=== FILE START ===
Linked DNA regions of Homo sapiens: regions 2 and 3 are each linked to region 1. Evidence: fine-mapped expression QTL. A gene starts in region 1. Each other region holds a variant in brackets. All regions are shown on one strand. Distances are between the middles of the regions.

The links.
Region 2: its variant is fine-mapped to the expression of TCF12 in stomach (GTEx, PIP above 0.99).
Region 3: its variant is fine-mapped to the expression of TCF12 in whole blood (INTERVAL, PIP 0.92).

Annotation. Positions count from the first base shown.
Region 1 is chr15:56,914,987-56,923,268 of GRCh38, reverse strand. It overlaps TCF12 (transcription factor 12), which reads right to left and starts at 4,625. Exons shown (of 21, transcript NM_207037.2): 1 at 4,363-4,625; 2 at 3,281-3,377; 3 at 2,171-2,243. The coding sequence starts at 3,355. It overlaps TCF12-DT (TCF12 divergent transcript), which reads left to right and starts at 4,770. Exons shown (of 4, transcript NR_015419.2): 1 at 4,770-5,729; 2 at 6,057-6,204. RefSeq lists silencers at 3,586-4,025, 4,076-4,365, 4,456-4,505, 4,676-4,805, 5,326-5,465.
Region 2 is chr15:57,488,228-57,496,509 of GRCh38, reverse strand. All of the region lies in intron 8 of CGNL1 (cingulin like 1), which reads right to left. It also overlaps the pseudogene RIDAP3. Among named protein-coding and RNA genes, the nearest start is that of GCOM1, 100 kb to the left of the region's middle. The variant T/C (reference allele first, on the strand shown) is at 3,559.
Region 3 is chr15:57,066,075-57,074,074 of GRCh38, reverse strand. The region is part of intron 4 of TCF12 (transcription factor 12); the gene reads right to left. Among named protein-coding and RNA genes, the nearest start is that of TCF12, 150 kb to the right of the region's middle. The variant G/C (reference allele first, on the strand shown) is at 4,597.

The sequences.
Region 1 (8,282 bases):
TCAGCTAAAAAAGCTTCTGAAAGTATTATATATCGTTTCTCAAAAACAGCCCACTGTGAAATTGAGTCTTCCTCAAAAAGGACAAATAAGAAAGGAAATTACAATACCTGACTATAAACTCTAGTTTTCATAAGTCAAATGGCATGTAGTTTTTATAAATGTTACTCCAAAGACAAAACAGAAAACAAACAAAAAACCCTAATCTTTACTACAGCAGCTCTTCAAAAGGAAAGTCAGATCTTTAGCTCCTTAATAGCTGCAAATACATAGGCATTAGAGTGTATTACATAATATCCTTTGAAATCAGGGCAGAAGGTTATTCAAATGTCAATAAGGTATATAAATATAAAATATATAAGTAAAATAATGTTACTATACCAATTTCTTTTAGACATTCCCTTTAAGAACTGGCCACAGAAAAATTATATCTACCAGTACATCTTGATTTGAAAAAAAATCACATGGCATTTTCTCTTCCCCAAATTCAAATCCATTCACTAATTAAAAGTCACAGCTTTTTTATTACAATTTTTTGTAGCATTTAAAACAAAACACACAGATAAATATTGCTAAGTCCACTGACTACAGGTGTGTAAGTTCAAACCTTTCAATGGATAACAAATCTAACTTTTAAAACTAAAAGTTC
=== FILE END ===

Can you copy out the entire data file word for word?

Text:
Linked DNA regions of Homo sapiens: regions 2 and 3 are each linked to region 1. Evidence: fine-mapped expression QTL. A gene starts in region 1. Each other region holds a variant in brackets. All regions are shown on one strand. Distances are between the middles of the regions.

The links.
Region 2: its variant is fine-mapped to the expression of TCF12 in stomach (GTEx, PIP above 0.99).
Region 3: its variant is fine-mapped to the expression of TCF12 in whole blood (INTERVAL, PIP 0.92).

Annotation. Positions count from the first base shown.
Region 1 is chr15:56,914,987-56,923,268 of GRCh38, reverse strand. It overlaps TCF12 (transcription factor 12), which reads right to left and starts at 4,625. Exons shown (of 21, transcript NM_207037.2): 1 at 4,363-4,625; 2 at 3,281-3,377; 3 at 2,171-2,243. The coding sequence starts at 3,355. It overlaps TCF12-DT (TCF12 divergent transcript), which reads left to right and starts at 4,770. Exons shown (of 4, transcript NR_015419.2): 1 at 4,770-5,729; 2 at 6,057-6,204. RefSeq lists silencers at 3,586-4,025, 4,076-4,365, 4,456-4,505, 4,676-4,805, 5,326-5,465.
Region 2 is chr15:57,488,228-57,496,509 of GRCh38, reverse strand. All of the region lies in intron 8 of CGNL1 (cingulin like 1), which reads right to left. It also overlaps the pseudogene RIDAP3. Among named protein-coding and RNA genes, the nearest start is that of GCOM1, 100 kb to the left of the region's middle. The variant T/C (reference allele first, on the strand shown) is at 3,559.
Region 3 is chr15:57,066,075-57,074,074 of GRCh38, reverse strand. The region is part of intron 4 of TCF12 (transcription factor 12); the gene reads right to left. Among named protein-coding and RNA genes, the nearest start is that of TCF12, 150 kb to the right of the region's middle. The variant G/C (reference allele first, on the strand shown) is at 4,597.

The sequences.
Region 1 (8,282 bases):
TCAGCTAAAAAAGCTTCTGAAAGTATTATATATCGTTTCTCAAAAACAGCCCACTGTGAAATTGAGTCTTCCTCAAAAAGGACAAATAAGAAAGGAAATTACAATACCTGACTATAAACTCTAGTTTTCATAAGTCAAATGGCATGTAGTTTTTATAAATGTTACTCCAAAGACAAAACAGAAAACAAACAAAAAACCCTAATCTTTACTACAGCAGCTCTTCAAAAGGAAAGTCAGATCTTTAGCTCCTTAATAGCTGCAAATACATAGGCATTAGAGTGTATTACATAATATCCTTTGAAATCAGGGCAGAAGGTTATTCAAATGTCAATAAGGTATATAAATATAAAATATATAAGTAAAATAATGTTACTATACCAATTTCTTTTAGACATTCCCTTTAAGAACTGGCCACAGAAAAATTATATCTACCAGTACATCTTGATTTGAAAAAAAATCACATGGCATTTTCTCTTCCCCAAATTCAAATCCATTCACTAATTAAAAGTCACAGCTTTTTTATTACAATTTTTTGTAGCATTTAAAACAAAACACACAGATAAATATTGCTAAGTCCACTGACTACAGGTGTGTAAGTTCAAACCTTTCAATGGATAACAAATCTAACTTTTAAAACTAAAAGTTC